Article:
Why Are American Blacks Reluctant To Pursue Reparations--Their Rightful Dues?

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Columnist believes Rep. Stephen Ira Cohen will likely lead the reparations demand after Conyers' resignation. Photo: Flickr

At a recent meeting of state, local and community leaders, Detroit NAACP branch president Rev. Wendell Anthony denounced the calls that ultimately led to U.S. Rep. John Conyers' resignation as an "unholy and unlawful guillotine."

Speakers said they didn't want a person who had served the district and the country for more than 50 years to be pressured into resignation without a chance to defend himself.

I've said in a previous column that Conyers stayed too long in Congress and should have long gone. But I must say the only man saying anything about the damages imposed on Blacks by their enslavement, was Congressman John Conyers 30 years ago

I'm a business man and cherish the fruits of drive and hard work. At the same time I know reparations is the right of descendants of enslaved Africans.

Ask Blacks:“What are the best ways to reduce racial inequality?”

You’ll get a plethora of answers based on approaches for reducing racism, but nary a word about getting paid debts owed us from the era of enslavement. Everybody is talking about racism in America; but it's rare anyone says a word about enslavement and debts due us from that crime against humanity.

Beginning with more than two centuries of enslavement, Black Americans have been deliberately abused in this nation. It’s time for the nation to pay restitution.

Ex-Rep. Conyers was supposed to get “proper payback” for descendants of enslaved Blacks, but he and other entrenched members of the Congressional Black Caucus spent more time enriching themselves than taking care of their neglected constituents. Yes, Conyers pushed civil rights early on; as he grew older he fumbled and bumbled his way into forced resignation.

Enslavement existed in North America for 245 years. Its aftermath is in force to day, however contemporary Blacks are more enthralled with assimilating in America than justice. It's acceptance of a race where those who profited --European Americans-- are always near the finish line.

Now, let’s say that for generations, your family and families like yours have been damaged by this country’s prejudiced political and economic system — by law and widespread practice, with the intent of benefiting families not like yours. Those are the “White privileged” that should pay the enduring harmful legacy of enslavement.

Conyers didn’t do a masterful job enabling reparations. Blacks must coalesce around leadership that seeks justice. Todsy, while most members of the Congressional Black Caucus shy away from legislating and advocating for Black’s interests, Memphis Congressman Stephen Ira Cohen is the one most likely one to pick up the gauntlet for reparations.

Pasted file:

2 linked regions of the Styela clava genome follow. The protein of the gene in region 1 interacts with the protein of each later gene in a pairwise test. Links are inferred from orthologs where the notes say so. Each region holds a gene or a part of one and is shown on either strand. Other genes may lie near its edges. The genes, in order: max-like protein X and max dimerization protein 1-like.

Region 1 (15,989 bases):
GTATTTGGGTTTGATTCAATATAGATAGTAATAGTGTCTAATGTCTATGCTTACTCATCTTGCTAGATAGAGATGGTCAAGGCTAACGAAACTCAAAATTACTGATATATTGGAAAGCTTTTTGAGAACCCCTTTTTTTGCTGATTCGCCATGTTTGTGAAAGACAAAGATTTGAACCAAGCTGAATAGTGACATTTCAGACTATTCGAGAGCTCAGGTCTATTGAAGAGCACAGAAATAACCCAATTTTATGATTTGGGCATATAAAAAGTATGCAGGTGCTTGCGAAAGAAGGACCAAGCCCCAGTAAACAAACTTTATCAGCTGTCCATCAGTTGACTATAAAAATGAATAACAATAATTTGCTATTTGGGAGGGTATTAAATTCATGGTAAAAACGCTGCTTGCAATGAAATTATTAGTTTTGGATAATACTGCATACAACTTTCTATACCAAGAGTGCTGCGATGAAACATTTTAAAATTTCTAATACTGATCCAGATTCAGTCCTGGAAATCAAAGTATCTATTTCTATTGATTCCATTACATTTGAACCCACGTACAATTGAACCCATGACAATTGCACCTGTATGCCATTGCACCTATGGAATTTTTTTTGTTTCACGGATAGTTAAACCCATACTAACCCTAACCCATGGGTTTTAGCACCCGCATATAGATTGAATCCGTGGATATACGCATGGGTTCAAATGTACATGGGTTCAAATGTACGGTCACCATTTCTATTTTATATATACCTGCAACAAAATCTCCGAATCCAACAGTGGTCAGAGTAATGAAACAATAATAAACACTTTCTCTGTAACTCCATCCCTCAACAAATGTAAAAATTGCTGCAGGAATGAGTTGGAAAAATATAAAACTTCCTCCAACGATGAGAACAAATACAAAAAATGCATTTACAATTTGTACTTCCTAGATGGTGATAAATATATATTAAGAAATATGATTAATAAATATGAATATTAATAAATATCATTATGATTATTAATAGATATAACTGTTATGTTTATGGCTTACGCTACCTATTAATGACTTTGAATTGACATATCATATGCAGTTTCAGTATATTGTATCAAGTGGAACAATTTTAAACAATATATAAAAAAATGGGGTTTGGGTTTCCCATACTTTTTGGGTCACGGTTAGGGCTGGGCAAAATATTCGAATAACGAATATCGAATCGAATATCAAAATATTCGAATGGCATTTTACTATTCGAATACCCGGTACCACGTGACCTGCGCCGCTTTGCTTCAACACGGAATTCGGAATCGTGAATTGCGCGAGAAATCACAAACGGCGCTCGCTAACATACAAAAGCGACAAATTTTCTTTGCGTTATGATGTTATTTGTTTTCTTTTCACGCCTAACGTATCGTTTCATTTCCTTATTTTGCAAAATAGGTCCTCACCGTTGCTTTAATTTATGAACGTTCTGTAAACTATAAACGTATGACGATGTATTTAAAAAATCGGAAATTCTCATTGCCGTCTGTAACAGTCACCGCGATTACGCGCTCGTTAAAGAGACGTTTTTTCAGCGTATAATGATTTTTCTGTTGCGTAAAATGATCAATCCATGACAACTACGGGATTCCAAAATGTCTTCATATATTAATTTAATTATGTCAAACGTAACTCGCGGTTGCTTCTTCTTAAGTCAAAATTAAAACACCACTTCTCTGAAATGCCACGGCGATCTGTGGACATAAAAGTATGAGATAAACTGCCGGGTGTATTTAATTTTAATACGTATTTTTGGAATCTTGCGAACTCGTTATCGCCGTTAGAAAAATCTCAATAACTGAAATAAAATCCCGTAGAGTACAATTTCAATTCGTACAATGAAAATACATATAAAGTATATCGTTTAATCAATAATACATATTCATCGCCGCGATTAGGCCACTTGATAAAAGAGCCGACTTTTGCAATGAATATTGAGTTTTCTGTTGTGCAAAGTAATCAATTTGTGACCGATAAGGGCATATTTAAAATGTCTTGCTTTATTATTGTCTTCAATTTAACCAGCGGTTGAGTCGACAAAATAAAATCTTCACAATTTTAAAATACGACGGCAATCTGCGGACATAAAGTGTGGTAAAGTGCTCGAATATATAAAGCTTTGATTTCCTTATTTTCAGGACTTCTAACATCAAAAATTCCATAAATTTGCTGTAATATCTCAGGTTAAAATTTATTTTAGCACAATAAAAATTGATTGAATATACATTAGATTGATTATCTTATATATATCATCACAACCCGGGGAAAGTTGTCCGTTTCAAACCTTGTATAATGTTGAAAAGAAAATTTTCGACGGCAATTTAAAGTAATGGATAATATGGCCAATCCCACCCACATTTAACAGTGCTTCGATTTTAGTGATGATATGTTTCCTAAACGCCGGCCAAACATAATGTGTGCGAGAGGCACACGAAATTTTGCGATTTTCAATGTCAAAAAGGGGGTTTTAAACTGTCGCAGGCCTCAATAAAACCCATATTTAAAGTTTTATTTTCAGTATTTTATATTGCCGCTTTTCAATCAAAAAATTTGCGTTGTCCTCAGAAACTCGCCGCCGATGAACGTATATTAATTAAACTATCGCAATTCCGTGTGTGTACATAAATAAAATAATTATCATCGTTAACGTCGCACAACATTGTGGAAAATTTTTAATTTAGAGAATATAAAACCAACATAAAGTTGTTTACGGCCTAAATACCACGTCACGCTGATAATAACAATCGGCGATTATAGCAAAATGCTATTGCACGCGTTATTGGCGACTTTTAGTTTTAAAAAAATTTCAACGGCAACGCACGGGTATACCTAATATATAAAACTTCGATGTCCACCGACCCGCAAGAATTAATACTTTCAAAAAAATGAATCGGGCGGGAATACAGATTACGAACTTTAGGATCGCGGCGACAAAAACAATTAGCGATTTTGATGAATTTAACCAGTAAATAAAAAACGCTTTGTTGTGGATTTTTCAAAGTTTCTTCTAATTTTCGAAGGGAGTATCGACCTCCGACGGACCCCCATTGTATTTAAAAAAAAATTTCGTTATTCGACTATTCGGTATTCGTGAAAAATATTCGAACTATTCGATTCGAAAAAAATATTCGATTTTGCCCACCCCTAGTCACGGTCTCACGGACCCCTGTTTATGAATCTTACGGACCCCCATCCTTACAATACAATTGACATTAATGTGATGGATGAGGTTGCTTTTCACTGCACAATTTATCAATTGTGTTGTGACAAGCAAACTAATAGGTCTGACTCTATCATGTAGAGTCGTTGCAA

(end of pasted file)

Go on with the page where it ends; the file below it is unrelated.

Representing Tennessee’s 9th congressional District which includes the western three-fourths of Memphis, Cohen has served that overwhelmingly Black district since 2007 and is Tennessee's first Jewish congressman. It was not Conyers, but Cohen, that got the House to pass a resolution apologizing for slavery and Jim Crow.

The Black Caucus’ leadership has gotten Black America into the shape it's in. The CBC seeks mainstream district members like Mia Love from Utah and Will Hurd from Texas’ majority-White 23rd District while rebuffing Cohen’s attempts to join.

More than 60% of the people in his Memphis-based congressional district is Black. After Cohen replaced Harold Ford and Junior in Congress he took on more Black issues than had Ford, the father, and later, the son.

So, why are Blacks resistant to pursue reparations justice? In their political alliances, Blacks dance on heads of snakes; while they eschew legislation to secure reparations.

When it comes to pursuing justice and leadership in America, many Blacks are more interested in seeking affirmation and social acceptance in mainstream America.

They will trip over each other to get into other folks' fights except their own. They should step away from partisan ideologies and tune into more focused activities to get just due.

Sources of prejudice and discrimination are often rooted in particular historical and social contexts and are shaped by institutional structures and practices. Blacks have bought into: the "American way" of life and its values and traditions even though most are excluded by discrimination.

Instead of seeking to be paid, many Black people have bought into “big government” ideologies and tangential “poor peoples’ marches" for intermittent government funding and assistance when we can get all that is owed with consistent, determined coordinated efforts.

The debt owed to descendants has been calculated ranging from $6 -to $14 trillion.

Time to organize for proper reparations.

William Reed is publisher of “Who’s Who in Black Corporate America” and available for projects via Busxchng@his.com

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